What is it about Gaggan Anand that makes him able to achieve what no Indian restaurants in the country have been able to do? At 38, Anand is still relatively young by the standards of the restaurant industry. Like most young and sharp people, his tolerance for the banal or the plain stupid is low. Spend five minutes with him and it’ll become clear; worse still, if he isn’t around for five minutes, it means he has already written you off and walked on. If he is, your conversation will only get more animated and interesting from there.
I met Anand at his famous restaurant when it was new and not remotely as popular as it is today. His achievements are a big deal, considering the kind of chefs who are now working in places like Hong Kong, Shanghai and Tokyo. All this, mind you, in addition to the plethora of local heroes who champion the cause of umpteen cuisines from the region (fact: Asia has more regional cuisines than any other continent.) But back then, Gaggan the restaurant was yet to find its fame, even though Gaggan the chef had long found his calling.
In the true tradition of molecular gastronomy, I remember being regaled course after course with tiny treats, with things that seemed to have been concocted in Willy Wonka’s lab; even as the meal progressed, I couldn’t help the feeling that all this gimmickry was perhaps going to be too much about the dazzle. But the last few courses served up good food, with all the workmanship and minus the showmanship.
The strong blend of flavours and textures was a welcome departure from the image of scientific lab satiety that one is subjected to by many purveyors of molecular gastronomy. Dishes like Viagra (freshly shucked oysters in a spicemarinade, grilled and served with kokum ice cream) or his version of the keema pav – lamb curry with dehydrated tomato bread and chutney – left me asking for more. His food is all about imagination and trust. You have to come with an open mind, and then you have to trust his interpretation, allowing it to take you somewhere new and unfamiliar.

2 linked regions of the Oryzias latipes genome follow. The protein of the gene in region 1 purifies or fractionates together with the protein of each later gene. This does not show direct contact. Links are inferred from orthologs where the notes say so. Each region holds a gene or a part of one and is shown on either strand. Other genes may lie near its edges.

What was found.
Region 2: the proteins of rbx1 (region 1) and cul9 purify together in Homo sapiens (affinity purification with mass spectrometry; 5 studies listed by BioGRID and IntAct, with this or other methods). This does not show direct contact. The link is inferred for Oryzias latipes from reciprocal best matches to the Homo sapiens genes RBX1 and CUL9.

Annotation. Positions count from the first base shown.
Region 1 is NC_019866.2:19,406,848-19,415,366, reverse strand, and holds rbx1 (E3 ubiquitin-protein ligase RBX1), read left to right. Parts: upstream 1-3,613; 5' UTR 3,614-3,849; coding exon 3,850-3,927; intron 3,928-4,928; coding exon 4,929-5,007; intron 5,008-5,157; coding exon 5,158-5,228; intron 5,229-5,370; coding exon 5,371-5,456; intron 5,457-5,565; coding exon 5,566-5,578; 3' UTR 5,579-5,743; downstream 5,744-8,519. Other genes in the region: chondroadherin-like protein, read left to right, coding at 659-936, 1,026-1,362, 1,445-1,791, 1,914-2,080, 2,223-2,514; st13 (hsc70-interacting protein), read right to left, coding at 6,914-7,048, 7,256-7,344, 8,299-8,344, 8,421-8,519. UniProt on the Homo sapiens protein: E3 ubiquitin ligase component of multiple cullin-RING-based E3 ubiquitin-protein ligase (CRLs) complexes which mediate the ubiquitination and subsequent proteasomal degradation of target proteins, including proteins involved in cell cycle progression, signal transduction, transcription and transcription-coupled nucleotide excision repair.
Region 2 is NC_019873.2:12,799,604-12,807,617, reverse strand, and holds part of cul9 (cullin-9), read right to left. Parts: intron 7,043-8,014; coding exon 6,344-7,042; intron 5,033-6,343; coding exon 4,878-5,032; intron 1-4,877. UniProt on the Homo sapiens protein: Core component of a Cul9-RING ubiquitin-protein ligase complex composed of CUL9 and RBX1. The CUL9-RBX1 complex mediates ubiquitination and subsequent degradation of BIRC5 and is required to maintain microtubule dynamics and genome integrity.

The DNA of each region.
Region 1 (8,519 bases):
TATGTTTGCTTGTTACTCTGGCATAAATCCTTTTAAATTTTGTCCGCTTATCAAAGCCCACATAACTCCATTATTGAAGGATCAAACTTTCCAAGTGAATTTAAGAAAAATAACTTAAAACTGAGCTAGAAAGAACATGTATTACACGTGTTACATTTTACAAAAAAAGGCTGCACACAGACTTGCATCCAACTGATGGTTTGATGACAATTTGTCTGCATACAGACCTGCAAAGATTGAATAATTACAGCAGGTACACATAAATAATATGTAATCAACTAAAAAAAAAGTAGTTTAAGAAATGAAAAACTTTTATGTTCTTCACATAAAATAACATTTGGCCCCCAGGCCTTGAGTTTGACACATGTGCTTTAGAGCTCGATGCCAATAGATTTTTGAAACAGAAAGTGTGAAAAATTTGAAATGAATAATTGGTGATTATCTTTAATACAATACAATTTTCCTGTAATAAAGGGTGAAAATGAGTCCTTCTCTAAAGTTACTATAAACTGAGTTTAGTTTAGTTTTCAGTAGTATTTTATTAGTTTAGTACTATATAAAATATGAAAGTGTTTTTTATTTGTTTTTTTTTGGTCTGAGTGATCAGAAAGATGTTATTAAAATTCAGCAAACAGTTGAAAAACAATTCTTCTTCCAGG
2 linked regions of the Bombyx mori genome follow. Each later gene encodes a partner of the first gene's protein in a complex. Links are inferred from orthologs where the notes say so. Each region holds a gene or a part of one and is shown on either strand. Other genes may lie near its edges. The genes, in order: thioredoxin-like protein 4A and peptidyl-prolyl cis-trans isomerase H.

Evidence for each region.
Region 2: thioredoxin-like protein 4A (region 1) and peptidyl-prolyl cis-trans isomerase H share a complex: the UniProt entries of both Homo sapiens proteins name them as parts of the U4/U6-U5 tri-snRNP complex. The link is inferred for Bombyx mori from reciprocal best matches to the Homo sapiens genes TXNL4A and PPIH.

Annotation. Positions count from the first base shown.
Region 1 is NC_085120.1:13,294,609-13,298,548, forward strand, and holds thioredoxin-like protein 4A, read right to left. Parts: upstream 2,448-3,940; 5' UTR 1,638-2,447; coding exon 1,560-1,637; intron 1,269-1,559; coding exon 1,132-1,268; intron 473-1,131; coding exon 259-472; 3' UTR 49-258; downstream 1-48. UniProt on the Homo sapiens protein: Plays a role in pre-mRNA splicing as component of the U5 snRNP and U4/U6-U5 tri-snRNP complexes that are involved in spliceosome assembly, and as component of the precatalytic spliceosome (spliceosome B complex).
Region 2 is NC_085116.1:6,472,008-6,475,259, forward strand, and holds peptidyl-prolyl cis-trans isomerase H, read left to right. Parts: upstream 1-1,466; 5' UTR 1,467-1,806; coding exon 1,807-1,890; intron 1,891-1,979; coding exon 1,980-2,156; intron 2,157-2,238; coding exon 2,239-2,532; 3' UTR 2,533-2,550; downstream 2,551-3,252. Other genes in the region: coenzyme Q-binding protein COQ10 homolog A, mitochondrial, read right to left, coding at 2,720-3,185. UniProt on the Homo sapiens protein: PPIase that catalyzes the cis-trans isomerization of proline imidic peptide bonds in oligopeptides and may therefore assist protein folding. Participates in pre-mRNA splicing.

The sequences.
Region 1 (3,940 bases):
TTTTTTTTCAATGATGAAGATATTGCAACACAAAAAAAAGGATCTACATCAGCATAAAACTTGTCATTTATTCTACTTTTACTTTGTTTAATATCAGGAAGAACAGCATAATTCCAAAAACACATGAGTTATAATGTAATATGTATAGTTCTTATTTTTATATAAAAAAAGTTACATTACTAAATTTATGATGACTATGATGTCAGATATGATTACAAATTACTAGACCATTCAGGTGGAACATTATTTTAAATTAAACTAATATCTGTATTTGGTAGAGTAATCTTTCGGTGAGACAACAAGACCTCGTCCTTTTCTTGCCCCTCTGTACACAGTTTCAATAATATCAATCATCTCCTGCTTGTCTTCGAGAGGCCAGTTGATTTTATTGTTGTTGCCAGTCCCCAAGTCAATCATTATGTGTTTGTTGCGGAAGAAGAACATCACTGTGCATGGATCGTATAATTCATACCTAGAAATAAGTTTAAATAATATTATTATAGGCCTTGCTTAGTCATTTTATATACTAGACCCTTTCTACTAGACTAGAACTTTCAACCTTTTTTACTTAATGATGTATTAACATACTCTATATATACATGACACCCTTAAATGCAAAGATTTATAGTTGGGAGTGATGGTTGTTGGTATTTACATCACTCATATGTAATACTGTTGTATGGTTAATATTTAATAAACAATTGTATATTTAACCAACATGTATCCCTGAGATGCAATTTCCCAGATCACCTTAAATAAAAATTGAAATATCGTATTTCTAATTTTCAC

On another visit, I remember him sitting down to show me some videos he had created, imagining the recreation of various traditional dishes. Like Anand, they were risqué, the rhetoric punched through with innuendos — all I am at liberty to say is that it involved mythical figures in rather imaginative positions, and collectively they pushed the limits of that which we have so far known, by reimagining an alternative more colourful. This was also the visit when the table next to ours complained that Anand hadn’t paid them enough attention, considering their clout back in Mumbai. The way he chased them out of his eatery, telling them where they could shove their clout, reminded of the good old Michelin days in France, when grumpy chefs chased away diners who asked for salt, or a well-done sirloin.
I have known Anand for a while now, and in spite of his adjective-rich expressions and opinions, I see the warmth of a good lad within. He admires sincerity; he devotes his life to it, so when he sees it in another, it shows in his approach. The trouble with his boisterous personality is that people mistake it for all that he is, whereas the real Anand can only be understood through his creations.
And yes, he loves his wines. He is the first person to admit that he doesn’t know much about them, yet the one Indian restaurant with a wine collection that could put some top wine bars to shame is his.
Awarded consistently and ever-increasingly, Anand remains a bastion of evolutionary Indian food. The real recognition that he is truly a food phenomenon has to be the fact that people claim not only to have eaten there, but also lament how `it’s not what it used to be.’ Nothing spells success more than the loathings of the rich, bored and clueless, who go through life putting ticks in expensive boxes. In the meantime, if you are on your way to Bangkok, buy tickets only after your reservation has been guaranteed — and don’t turn up late, because your amuse-bouche will be a blunt earful from the chef-owner himself.